Margaret Pole

Feast Day: May 28
Beatified: December 29, 1886


Margaret Pole was born in England in 1473 and was the niece of two English kings. Another king arranged for Margaret to marry Sir Reginald Pole, a friend of the royal family. They had a happy marriage.

When Reginald died, the new king, Henry VIII, made Margaret a countess. He appointed her governess of his daughter. Henry VIII called Margaret the “holiest woman in England.”

But King Henry VIII broke away from the Catholic Church when the pope would not permit him to marry Anne Boleyn (Henry was already married to Queen Catherine). He made himself the head of the Church in England. He forbid the teaching of the Catholic faith and made it a crime for English citizens to refuse to attend the services of the Church of England.

Margaret told Henry that he was wrong. The king expelled Margaret from the royal court. He became even angrier when one of Margaret’s sons, Reginald, a cardinal of the Catholic Church and the Archbishop of Canterbury, wrote an article denying Henry’s claim to be head of the Church in England. Henry blamed Margaret. He had her arrested.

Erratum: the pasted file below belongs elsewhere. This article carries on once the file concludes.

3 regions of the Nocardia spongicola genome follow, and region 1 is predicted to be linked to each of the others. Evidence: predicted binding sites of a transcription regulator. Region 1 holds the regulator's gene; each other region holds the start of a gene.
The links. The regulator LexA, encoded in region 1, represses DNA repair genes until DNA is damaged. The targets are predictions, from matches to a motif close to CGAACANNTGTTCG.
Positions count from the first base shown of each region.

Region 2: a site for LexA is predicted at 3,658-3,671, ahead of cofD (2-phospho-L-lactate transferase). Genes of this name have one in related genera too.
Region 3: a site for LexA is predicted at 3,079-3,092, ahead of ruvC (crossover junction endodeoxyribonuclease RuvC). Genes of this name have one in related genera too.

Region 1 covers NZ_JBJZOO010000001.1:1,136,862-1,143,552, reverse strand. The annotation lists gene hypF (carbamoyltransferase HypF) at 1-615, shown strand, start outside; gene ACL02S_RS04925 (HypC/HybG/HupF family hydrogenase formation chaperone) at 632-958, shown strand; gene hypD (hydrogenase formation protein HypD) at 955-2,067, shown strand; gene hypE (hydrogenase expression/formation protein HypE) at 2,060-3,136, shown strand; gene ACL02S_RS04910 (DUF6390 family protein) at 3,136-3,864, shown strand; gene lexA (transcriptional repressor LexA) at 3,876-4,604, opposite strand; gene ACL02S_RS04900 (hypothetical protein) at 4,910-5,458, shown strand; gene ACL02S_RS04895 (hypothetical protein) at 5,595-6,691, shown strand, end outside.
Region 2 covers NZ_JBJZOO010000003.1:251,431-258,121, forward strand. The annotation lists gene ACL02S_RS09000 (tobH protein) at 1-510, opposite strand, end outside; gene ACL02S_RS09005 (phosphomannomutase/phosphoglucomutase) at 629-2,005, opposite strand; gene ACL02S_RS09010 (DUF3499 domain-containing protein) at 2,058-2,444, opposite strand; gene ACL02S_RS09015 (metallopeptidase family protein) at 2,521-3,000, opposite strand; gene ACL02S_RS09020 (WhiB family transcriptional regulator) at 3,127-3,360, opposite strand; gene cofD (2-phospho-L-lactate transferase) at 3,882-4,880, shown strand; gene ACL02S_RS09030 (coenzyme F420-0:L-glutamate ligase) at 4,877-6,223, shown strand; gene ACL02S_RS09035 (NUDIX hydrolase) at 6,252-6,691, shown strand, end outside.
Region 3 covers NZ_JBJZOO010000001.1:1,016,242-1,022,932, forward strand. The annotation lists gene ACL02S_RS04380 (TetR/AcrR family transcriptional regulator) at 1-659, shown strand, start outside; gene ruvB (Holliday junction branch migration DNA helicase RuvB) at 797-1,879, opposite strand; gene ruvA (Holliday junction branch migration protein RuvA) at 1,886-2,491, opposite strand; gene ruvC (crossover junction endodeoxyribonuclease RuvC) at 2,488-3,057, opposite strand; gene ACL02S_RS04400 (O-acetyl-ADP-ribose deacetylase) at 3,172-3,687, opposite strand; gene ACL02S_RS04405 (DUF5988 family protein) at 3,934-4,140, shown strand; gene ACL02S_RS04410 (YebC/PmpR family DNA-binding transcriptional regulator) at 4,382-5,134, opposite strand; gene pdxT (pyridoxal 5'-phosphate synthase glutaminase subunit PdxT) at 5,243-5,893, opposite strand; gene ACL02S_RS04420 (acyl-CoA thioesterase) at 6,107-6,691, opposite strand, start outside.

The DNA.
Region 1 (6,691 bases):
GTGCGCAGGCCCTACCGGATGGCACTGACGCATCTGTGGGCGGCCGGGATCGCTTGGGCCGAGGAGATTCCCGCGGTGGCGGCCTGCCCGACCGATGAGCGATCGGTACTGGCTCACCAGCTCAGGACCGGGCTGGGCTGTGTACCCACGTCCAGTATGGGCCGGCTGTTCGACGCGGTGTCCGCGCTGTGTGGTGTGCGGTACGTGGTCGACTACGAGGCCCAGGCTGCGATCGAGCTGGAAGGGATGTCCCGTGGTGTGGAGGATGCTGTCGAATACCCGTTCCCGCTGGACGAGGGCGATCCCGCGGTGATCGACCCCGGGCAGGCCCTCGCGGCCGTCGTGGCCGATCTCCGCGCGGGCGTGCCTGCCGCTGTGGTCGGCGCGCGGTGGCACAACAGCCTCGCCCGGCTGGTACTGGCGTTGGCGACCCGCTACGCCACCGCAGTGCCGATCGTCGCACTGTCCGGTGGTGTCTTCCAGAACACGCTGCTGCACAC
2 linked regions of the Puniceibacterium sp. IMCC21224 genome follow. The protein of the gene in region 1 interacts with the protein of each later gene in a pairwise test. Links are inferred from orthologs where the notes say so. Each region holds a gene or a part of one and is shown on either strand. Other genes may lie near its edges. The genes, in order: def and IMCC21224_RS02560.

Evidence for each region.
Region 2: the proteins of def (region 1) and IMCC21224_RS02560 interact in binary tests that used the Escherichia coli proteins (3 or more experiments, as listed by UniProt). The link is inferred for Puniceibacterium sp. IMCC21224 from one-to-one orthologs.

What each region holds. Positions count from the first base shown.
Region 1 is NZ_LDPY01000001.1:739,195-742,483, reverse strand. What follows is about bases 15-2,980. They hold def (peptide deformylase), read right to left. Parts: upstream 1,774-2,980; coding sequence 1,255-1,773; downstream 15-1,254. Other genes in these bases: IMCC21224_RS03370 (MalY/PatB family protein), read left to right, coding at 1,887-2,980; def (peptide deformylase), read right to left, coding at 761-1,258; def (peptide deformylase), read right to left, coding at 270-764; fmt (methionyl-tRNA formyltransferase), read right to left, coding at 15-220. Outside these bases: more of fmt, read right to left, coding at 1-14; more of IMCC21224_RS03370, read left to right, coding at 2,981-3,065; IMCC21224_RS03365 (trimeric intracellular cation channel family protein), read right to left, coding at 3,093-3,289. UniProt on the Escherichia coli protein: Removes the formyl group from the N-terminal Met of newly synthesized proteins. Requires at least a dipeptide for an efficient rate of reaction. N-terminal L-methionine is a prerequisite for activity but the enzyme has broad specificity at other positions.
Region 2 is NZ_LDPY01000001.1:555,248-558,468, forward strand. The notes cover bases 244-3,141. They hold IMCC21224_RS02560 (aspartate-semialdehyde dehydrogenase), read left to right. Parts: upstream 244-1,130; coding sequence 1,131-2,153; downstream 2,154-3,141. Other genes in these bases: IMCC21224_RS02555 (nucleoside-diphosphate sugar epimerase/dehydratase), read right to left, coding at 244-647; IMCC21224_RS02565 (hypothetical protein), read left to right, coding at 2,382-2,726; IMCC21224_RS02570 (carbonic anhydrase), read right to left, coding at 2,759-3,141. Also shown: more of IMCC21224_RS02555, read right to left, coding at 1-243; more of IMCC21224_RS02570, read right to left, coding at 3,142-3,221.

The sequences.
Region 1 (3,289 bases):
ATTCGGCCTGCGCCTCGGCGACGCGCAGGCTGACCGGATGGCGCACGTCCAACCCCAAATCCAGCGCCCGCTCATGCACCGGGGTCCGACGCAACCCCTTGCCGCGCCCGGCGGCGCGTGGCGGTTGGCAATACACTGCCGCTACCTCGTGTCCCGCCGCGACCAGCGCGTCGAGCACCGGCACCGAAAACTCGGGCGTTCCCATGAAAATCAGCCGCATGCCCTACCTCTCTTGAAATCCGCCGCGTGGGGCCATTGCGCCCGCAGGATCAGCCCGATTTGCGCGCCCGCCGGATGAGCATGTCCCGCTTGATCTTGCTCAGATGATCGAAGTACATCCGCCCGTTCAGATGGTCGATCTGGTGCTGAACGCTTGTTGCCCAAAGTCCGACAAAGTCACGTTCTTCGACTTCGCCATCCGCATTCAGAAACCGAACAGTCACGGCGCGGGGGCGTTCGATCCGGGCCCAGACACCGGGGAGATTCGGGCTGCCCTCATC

Margaret was questioned harshly to prove that she was a traitor, but there was no evidence. She had always been faithful to Jesus and the Church. None of this mattered to Henry. Margaret was sentenced to death. She was imprisoned in the Tower of London for two years before being executed in 1541.

She was beatified in 1886 as a martyr for the faith, and the Church honors Blessed Margaret Pole on May 28 each year.

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The Story of Our Church, unit 4